Riparian Definitions


Merriam-Webster Dictionary (online)

“Riparian - Relating to or living or located on the bank of a natural watercourse (such as a river) or sometimes of a lake or tidewater.”



United States Agencies

U.S. Department of Agriculture Natural Resource Conservation Service (USDA-NRCS, 2005)

“Riparian areas are ecosystems that occur along watercourses or water bodies. They are distinctly different from the surrounding lands because of unique soil and vegetation characteristics that are strongly influenced by free or unbound water in the soil. Riparian ecosystems occupy the transitional area between the terrestrial and aquatic ecosystems. Typical examples would include floodplains, stream banks, and lake shores.”

U.S. Forest Service (USFS, 2000)

“Riparian areas are geographically delineated areas, with distinctive resource values and characteristics, that are comprised of the aquatic and riparian ecosystems, floodplains, and wetlands. They include all areas within a horizontal distance of 100 feet from the edge of perennial streams or other water bodies…. A riparian ecosystem is a transition between the aquatic ecosystem and the adjacent terrestrial ecosystem and is identified by soil characteristics and distinctive vegetation communities that require free and unbound water.”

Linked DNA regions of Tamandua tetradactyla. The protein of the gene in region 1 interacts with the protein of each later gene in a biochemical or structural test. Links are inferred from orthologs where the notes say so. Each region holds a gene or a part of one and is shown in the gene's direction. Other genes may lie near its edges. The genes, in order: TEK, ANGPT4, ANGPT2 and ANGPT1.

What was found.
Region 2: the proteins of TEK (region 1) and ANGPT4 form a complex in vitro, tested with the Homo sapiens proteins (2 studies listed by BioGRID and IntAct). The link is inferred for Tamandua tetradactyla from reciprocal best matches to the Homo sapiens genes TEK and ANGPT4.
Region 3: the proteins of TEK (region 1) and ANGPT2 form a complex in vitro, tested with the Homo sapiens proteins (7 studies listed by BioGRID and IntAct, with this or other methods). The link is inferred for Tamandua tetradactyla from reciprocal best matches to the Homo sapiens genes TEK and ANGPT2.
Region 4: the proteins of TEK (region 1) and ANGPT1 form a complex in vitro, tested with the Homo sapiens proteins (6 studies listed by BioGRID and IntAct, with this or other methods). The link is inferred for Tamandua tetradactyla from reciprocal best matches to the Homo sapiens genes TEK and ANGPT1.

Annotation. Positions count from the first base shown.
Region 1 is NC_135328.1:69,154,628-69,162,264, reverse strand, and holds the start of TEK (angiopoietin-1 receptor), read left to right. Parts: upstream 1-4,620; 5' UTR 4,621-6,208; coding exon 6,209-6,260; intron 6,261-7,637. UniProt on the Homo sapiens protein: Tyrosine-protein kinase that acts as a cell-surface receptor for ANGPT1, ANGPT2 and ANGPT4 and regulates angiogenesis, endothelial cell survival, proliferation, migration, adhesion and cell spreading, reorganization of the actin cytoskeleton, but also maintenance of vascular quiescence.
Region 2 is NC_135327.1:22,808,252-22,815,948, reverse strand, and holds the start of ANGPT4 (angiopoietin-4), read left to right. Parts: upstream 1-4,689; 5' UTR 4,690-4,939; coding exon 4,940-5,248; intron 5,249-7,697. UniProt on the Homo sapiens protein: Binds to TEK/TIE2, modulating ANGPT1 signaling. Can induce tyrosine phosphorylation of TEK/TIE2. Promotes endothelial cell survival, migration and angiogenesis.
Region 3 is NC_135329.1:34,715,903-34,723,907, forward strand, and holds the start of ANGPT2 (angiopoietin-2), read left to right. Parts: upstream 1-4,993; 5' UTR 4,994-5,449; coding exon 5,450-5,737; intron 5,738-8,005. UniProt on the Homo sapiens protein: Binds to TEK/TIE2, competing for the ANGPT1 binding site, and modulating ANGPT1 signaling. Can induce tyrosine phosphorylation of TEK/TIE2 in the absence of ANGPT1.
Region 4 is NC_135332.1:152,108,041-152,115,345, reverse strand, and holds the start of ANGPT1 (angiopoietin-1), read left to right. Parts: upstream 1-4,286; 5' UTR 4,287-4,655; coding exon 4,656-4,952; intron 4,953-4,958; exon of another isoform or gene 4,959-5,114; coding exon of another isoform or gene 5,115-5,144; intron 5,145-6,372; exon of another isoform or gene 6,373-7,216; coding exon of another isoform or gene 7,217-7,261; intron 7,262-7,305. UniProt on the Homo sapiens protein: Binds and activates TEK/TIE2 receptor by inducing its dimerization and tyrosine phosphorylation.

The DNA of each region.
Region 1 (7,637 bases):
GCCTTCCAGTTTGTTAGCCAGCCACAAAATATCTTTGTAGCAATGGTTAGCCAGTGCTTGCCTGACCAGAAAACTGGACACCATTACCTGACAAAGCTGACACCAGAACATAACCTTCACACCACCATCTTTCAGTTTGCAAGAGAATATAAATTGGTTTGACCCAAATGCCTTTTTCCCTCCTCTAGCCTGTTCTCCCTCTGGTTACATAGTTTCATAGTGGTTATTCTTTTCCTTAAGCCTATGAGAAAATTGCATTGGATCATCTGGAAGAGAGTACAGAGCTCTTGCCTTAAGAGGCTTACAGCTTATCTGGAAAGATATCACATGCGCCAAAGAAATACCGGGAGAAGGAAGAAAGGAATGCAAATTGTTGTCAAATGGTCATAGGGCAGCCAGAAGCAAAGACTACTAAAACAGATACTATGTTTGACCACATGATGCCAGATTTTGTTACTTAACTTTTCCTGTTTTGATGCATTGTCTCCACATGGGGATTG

Bureau of Land Management (BLM, 1999)

“A riparian area is an area of land directly influenced by permanent water. It has visible vegetation or physical characteristics reflective of permanent water influence. Lake shores and stream banks are typical riparian areas. Excluded are such sites as ephemeral streams or washes that do not exhibit the presence of vegetation dependent upon free water in the soil.”

U.S. Fish and Wildlife Service (FWS, 1998)

“Riparian areas are plant communities contiguous to and affected by surface and sub-surface hydrologic features of perennial or intermittent lotic and lentic water bodies (rivers, streams, lakes, or drainage ways). Riparian areas have one or both of the following characteristics: (1) distinctively different vegetative species than adjacent areas, and (2) species similar to adjacent areas but exhibiting more vigorous or robust growth forms. Riparian areas are usually transitional between wetlands and upland.”